Winter 2019 is upon us, and that means waterfowl hunting (until the end of January, anyway), lots of coyote and hog hunting, ice fishing and all sorts of other outdoor activities. The big question for those of us who spend time out in the cold: what to wear to keep warm?
On a recent hunt, I found one answer to that question: Bolderton's recently introduced All Climate Gear in Mossy Oak’s Break-Up Country pattern, sold exclusively at the Sportsman's Guide.
I've been using the Bolderton system a good deal the last couple months, on the above-mentioned hunt (whitetails in Nebraska) and in my home state of Wisconsin. The Bolderton clothing not only keeps me warm and dry in the field—it also lets me adapt to changing weather and temperature conditions.
I deer hunted the central Platte River area of Nebraska in November. Temperatures ranged from the low-20s in the mornings all the way to the mid-60s by early afternoon. Snow was limited to a dusting a couple of days, but the wind, and the wind chills it created, was defiantly a factor more than once.
During the hunt, I used four pieces of the new Bolderton All Climate Gear:
- Waterproof Parka Shell
- Synthetic Down Insulated Liner Jacket
- Waterproof Shell Pants
- Insulated Liner Pants
I wore base layers in the mornings and, per Nebraska deer hunting regulations, sported a blaze orange vest over my Bolderton clothing.
In the mornings, I usually wore the Synthetic Down Insulated Liner Jacket and Insulated Liner Pants. In a pop-up blind, the insulated jacket and pants did a great job of keeping me warm, even though the blinds had some large gaps that allowed a breeze. Also, I should note, the blinds didn’t have heaters, so a 24-degree morning meant it was darned cold in the blind.
The morning of day three started out with mid-20s for temperatures and winds approaching 30 miles per hour. And I was hunting from a tree stand! So, I added the Waterproof Parka Shell to my clothing arsenal. Sitting up 20 feet in a stand attached to a large cottonwood tree, the side of my face got cold. But the Waterproof Parka Shell broke the wind nicely, while the Insulated Pants and Jacket kept me warm despite the single-digit wind chills.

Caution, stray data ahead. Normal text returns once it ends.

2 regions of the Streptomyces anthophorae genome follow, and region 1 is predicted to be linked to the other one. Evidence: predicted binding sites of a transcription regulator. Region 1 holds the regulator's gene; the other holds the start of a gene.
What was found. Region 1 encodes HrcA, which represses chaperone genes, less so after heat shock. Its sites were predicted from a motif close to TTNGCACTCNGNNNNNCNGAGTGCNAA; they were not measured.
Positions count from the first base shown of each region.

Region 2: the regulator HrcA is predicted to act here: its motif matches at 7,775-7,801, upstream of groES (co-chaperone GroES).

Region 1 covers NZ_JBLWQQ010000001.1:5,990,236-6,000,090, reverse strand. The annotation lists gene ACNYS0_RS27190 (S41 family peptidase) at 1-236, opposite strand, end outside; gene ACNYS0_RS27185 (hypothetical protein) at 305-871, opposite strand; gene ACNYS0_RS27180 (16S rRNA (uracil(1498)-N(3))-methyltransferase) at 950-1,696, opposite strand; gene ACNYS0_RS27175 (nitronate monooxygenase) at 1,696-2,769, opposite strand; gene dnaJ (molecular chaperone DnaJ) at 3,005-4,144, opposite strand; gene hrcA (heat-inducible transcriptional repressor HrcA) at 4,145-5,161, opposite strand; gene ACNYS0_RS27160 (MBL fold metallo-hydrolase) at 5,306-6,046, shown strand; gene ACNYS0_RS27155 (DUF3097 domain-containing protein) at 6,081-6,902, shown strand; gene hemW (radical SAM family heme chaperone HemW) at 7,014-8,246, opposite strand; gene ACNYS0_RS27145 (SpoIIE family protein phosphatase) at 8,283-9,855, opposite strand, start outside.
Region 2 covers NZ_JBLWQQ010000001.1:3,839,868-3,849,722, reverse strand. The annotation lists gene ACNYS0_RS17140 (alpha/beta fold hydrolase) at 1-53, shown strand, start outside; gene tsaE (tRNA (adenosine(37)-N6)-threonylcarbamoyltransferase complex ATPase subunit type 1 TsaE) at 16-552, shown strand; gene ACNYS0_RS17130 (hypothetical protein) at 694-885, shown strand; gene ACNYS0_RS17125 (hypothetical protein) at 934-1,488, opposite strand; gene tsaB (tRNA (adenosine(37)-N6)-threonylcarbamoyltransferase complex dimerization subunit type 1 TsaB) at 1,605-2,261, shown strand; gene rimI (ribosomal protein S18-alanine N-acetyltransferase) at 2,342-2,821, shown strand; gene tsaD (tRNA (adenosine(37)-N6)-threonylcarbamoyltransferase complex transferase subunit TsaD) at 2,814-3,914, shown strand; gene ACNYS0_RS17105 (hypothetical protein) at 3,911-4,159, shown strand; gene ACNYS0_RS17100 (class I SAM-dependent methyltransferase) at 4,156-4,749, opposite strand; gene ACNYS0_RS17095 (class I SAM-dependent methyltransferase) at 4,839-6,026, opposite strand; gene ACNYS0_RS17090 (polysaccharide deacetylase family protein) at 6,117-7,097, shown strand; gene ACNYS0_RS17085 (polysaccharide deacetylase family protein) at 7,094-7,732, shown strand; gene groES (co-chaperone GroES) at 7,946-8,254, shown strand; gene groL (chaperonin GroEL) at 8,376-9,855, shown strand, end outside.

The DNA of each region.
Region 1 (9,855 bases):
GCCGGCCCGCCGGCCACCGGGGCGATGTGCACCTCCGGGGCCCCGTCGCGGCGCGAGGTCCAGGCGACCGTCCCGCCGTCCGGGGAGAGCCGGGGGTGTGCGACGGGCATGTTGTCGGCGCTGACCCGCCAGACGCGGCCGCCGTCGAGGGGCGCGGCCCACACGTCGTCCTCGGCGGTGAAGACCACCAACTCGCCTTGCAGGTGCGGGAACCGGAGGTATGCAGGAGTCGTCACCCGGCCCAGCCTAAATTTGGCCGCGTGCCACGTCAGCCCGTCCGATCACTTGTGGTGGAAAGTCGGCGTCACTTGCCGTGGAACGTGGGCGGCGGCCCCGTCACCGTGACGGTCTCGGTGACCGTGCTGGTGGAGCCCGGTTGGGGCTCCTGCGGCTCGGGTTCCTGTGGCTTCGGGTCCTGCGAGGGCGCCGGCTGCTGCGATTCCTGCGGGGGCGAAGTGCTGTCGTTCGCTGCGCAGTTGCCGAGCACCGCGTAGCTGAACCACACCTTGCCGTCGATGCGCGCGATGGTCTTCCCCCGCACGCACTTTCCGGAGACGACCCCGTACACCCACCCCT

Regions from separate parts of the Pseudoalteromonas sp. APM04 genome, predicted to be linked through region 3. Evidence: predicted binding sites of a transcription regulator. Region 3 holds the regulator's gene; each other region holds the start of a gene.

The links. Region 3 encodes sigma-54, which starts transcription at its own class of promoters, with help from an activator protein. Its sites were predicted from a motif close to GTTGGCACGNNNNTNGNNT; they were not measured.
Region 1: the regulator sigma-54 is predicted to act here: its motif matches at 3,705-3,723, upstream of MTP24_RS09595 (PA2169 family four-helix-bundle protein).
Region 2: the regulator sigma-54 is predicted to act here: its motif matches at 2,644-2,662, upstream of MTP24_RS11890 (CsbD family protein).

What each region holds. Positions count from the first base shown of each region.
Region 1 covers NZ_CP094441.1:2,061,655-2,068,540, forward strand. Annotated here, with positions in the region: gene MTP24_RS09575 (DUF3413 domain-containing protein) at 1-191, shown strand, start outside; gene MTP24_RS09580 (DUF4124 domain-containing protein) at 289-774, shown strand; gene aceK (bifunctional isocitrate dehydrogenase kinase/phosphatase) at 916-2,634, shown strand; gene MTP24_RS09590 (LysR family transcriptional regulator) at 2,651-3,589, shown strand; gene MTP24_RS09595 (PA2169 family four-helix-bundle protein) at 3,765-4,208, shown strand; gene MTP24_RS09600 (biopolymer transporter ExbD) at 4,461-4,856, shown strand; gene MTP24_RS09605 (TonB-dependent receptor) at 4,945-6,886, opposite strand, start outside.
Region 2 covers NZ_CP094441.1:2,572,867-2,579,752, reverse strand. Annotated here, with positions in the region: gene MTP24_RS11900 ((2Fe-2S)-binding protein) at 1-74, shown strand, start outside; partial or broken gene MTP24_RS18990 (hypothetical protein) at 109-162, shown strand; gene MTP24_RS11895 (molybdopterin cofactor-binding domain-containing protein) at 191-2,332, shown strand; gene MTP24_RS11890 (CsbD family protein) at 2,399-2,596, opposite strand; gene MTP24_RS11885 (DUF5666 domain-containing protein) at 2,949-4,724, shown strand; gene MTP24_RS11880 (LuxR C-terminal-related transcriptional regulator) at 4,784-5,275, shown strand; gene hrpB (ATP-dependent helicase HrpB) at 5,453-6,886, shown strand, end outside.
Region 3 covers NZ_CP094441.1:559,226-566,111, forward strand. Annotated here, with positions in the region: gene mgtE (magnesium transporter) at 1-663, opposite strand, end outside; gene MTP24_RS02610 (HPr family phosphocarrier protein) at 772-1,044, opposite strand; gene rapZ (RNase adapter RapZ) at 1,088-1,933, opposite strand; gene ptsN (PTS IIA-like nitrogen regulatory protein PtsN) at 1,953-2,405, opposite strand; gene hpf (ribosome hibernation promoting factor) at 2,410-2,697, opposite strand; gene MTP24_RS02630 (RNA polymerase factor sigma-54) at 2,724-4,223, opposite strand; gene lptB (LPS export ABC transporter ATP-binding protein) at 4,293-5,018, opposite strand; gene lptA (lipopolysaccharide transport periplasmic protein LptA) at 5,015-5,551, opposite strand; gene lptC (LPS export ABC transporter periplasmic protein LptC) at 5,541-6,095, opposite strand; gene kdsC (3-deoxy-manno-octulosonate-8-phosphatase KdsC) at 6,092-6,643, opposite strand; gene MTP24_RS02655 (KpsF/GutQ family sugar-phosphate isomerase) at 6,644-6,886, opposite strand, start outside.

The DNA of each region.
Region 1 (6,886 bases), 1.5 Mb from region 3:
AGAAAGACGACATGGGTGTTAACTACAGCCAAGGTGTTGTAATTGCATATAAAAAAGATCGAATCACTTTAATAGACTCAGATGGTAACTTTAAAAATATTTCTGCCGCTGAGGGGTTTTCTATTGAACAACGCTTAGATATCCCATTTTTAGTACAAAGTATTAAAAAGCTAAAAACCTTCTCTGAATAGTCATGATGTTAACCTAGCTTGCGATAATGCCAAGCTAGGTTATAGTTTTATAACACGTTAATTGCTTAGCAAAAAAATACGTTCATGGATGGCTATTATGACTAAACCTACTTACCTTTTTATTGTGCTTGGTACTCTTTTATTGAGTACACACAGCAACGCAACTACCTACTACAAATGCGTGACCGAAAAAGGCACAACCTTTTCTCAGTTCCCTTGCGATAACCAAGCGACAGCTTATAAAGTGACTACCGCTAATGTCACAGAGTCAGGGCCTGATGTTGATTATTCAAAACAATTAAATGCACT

My afternoon hunts gave me a good sense of how adaptable the All Climate Gear could be. I hiked the half mile to my pop-up blind in temperatures at or just above 60 degrees, wearing the Insulated Jacket and Pants, and carrying a heavy backpack and my rifle.
By the time I got into my blind, I was sweating. I took off my jacket, and then unzipped the sides of the Insulated Pants and folded back the flaps. The heat poured out of the now-unzipped pants. Within five minutes, I had cooled off enough to hunt comfortably.
The Bolderton All Climate Synthetic Down Insulated Liner Jacket and Insulated Liner Pants are both water-resistant and made with a 90/10 ratio of polyester and spandex with a polyurethane coating. Thinsulate Featherless Synthetic Down is used for warmth. The sides and underarms of the jacket have stretch panels for added comfort and there are two vertical, zippered pockets.
A pass-through safety harness opening is built into the jacket, too. The jacket is zip-in compatible with the Waterproof Parka, and the Insulated Pants can be worn separately or under the Waterproof Shell Pants.
Bolderton’s Waterproof Shell Parka and Pants feature taped seams and DWR polyurethane lamination to make them 100-percent waterproof. To help you move quietly, the outer surfaces are made of brushed, polyester suede. The Parka also has a pass-through safety harness opening and two-way adjustable hood.
You can’t stay warm in the field without a good pair of boots, and I was fortunate to have a new pair of Cold Snap Boots in Mossy Oak Break-Up Country from LaCrosse Footwear on this hunt.
Featuring 1200 grams of Thinsulate Ultra Insulation, the Cold Snaps not only kept my feet warm, these fully waterproof boots also provided great traction and ankle support, whether I was hiking through cut-over corn fields, making a path through heavy brush or climbing into my ladder stand.
The Cold Snap uppers are made of full-grain leather and lightweight 900 Denier nylon upper for rugged durability. The leather is actually coated in polyurethane in high-wear areas for added abrasion resistance. The boots feature LaCrosse’s deep-lug Permafrost outsole with a 90-degree heel for max traction on the ground and when climbing ladders. They are also available in 1600- and 2000-gram Thinsulate models.
By the way, I’ve been wearing the Bolderton All Climate and my LaCrosse Cold Snap boots around my home in north-central Wisconsin, including during our late November deer hunt. My Nebraska experience with Bolderton and the Cold Snap boots wasn’t a fluke.
They’ve been keeping me warm and dry on the Frozen Tundra, too!